Read the rest of the story at Medium.


Filed under: Blogging and Human Interest and People and Photography and Social Media and Technology and Travel and Wildlife
Comments: 1 Comment

OneFootWandering Through Life On Instagram
Posted on 01.19.17 by Danny Glover @ 6:16 pm

This is one photo of many posted by a young woman who had to have her foot amputated because of cancer. She kept the foot and now takes it with her as she journeys through Instagram life under the moniker “OneFootWander.”

A photo posted by cancer foot (@onefootwander) on

Kristi Loyall explained the idea behind the foot and how it has helped her cope:

It was my cousin’s friend’s idea. They messaged me on Facebook and said they had an idea that I should start an Instagram for my foot. I wanted to do it to make other people and myself laugh.

I was excited when 100 people were following my foot. A lot of people have left positive and kind comments. I didn’t really expect that. It actually made me feel better about my situation. It’s made my outlook on life more positive. I used to be kind of pessimistic.

She has one twisted sense of humor. I like it.


Filed under: Just For Laughs and People and Photography and Social Media and Technology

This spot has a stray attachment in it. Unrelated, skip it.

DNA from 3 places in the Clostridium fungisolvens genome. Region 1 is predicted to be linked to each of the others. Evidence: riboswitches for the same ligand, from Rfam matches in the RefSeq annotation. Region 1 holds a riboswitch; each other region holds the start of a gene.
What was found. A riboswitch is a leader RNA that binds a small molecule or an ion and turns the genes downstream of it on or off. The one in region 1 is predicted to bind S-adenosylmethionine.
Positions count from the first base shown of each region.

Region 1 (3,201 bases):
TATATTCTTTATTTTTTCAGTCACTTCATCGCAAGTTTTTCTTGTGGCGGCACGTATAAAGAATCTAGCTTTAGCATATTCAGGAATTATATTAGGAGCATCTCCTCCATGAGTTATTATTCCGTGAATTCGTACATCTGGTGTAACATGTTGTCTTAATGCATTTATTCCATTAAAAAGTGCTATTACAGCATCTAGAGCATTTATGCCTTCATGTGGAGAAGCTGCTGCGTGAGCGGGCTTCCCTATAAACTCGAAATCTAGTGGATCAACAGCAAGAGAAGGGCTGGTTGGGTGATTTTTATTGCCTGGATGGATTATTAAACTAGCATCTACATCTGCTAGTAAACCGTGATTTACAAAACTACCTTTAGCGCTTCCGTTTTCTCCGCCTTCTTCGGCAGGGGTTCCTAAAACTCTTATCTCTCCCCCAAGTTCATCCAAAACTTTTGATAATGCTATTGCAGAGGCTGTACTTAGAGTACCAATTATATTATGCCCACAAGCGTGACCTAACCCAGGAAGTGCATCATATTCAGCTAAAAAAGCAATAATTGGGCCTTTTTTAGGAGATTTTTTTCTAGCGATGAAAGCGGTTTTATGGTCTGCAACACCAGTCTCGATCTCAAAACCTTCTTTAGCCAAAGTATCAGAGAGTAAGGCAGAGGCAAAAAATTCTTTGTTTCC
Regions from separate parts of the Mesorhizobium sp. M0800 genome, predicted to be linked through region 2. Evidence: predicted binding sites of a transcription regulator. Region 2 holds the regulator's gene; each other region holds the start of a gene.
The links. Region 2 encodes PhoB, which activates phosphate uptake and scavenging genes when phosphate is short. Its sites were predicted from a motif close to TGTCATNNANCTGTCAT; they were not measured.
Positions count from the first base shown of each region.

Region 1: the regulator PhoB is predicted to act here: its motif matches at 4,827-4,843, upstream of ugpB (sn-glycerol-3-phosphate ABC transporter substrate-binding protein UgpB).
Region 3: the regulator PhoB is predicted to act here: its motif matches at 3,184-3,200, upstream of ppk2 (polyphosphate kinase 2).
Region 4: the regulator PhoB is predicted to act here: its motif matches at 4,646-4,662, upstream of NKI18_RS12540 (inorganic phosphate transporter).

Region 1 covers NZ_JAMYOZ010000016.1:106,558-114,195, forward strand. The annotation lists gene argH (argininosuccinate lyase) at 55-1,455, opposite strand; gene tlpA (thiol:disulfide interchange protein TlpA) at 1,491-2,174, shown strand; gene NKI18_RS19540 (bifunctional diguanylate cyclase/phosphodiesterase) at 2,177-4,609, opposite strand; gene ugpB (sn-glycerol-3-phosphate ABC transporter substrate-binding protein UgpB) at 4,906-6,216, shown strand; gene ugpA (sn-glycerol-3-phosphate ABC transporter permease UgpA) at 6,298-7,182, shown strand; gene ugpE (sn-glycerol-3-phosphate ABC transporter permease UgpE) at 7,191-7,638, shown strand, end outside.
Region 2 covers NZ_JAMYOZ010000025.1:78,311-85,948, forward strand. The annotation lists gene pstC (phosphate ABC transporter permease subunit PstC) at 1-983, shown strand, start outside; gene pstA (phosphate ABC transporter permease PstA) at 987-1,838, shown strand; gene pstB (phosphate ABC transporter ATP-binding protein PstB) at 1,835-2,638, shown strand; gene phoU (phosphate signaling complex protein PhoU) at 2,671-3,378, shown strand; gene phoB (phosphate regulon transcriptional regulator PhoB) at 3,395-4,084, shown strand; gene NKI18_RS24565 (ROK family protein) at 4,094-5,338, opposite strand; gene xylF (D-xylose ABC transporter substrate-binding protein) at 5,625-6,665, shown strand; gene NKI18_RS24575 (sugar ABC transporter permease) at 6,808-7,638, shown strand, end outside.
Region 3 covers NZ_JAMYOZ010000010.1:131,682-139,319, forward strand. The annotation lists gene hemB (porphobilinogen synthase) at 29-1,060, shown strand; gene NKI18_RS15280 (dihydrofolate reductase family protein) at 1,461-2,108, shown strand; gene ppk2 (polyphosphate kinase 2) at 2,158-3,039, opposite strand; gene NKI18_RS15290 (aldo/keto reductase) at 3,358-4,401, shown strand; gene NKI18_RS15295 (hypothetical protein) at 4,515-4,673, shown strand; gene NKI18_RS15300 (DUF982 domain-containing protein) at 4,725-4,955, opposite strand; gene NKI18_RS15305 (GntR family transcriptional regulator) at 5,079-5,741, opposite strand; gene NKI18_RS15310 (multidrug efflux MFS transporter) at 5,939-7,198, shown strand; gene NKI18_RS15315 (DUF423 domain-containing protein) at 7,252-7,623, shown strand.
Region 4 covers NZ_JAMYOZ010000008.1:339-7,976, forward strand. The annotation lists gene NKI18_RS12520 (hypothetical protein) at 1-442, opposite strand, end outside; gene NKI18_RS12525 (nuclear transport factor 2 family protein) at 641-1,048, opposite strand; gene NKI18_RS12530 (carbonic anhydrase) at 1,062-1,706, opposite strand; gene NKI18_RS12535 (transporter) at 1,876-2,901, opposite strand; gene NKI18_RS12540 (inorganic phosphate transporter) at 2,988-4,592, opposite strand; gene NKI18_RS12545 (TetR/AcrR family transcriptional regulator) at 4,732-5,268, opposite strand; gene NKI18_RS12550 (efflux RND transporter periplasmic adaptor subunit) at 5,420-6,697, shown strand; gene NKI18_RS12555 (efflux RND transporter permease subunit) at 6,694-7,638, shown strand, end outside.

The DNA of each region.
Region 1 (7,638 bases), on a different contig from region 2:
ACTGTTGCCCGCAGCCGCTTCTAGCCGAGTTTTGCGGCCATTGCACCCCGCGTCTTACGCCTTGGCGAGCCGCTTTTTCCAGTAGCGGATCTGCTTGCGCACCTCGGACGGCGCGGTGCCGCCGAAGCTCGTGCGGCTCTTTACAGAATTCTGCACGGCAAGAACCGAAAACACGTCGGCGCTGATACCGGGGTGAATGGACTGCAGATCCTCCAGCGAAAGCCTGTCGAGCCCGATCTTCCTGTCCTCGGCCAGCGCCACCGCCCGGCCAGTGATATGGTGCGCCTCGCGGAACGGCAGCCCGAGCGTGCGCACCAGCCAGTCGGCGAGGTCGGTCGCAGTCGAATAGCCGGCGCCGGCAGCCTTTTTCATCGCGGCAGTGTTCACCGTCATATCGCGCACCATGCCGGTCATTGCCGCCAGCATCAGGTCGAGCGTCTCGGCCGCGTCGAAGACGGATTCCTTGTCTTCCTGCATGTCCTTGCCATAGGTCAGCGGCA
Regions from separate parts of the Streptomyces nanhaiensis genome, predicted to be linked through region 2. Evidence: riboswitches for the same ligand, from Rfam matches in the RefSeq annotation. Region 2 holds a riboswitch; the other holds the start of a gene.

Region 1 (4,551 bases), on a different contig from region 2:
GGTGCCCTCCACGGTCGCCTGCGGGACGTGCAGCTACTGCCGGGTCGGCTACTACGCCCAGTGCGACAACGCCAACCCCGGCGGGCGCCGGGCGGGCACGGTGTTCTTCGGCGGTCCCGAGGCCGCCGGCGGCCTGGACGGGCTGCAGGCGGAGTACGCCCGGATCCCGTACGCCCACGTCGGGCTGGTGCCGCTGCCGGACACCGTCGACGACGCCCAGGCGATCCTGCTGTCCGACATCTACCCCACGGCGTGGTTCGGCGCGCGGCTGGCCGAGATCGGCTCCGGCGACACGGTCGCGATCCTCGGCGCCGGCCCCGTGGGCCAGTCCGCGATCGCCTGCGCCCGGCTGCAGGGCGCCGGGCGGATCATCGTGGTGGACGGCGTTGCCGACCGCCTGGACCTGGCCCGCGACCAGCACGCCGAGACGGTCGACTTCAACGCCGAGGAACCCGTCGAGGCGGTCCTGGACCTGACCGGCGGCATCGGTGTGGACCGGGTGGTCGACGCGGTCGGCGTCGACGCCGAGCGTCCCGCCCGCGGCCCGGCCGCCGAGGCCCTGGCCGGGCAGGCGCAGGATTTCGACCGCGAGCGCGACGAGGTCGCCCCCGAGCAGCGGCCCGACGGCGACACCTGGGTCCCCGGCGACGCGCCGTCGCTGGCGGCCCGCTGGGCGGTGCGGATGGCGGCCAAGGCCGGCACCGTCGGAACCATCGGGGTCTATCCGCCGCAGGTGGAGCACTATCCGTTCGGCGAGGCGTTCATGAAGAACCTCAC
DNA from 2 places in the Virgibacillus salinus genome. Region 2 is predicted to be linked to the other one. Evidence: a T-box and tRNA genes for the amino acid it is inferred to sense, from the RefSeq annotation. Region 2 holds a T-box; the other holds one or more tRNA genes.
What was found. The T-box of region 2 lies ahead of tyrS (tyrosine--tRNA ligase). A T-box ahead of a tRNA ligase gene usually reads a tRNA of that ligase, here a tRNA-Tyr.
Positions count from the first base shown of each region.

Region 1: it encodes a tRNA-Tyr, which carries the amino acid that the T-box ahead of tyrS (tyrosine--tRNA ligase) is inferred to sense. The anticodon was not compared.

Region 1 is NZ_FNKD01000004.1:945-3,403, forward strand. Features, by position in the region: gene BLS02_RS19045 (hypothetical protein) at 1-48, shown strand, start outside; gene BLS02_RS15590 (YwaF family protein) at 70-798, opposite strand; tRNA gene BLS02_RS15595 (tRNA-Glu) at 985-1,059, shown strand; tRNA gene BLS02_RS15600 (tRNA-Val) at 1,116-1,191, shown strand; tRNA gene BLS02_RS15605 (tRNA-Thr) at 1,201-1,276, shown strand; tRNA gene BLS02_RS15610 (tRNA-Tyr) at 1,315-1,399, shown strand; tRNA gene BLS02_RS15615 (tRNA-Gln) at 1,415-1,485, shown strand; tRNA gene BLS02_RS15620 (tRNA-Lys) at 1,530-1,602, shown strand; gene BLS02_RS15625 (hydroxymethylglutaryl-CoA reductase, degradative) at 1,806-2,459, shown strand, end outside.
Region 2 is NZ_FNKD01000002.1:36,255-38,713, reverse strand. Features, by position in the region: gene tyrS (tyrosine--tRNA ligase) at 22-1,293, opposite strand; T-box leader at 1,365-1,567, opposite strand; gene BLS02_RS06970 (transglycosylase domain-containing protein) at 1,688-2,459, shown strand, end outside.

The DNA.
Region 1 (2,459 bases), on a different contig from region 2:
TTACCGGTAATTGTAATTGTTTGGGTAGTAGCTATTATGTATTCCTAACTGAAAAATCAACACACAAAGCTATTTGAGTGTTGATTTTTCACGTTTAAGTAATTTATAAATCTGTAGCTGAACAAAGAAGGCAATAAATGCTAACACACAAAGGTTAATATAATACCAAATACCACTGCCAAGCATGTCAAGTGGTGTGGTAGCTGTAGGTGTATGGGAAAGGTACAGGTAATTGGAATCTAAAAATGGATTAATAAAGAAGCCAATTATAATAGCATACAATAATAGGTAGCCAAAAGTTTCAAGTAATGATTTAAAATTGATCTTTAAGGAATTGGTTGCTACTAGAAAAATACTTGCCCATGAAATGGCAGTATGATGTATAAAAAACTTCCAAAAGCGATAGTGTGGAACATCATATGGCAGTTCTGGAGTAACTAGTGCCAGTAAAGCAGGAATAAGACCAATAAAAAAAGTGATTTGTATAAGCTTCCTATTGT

Comments: None

Lady Gaga’s Mom Was A WVU Cheerleader
Posted on 02.09.16 by Danny Glover @ 7:41 pm

I knew Lady Gaga had some West Virginia roots — she even gave the state a plug in her song “Born This Way” — but until today I didn’t know her Mom was a West Virginia University cheerleader.

That bit of history popped into my Facebook feed yesterday in the form of a picture of Mother Gaga in WVU cheerleading garb, and Lady Gaga herself confirmed it today by sharing the photo on Instagram. The family resemblance is obvious.


Mommy captain cheerleader at a football game for WVU years ago, so cool to see this floating around Facebook. ❤️🌭 by @ladygaga


Filed under: Music and People and Social Media and Technology and West Virginia
Comments: 1 Comment

There’s A Cougar In Them Thar Hills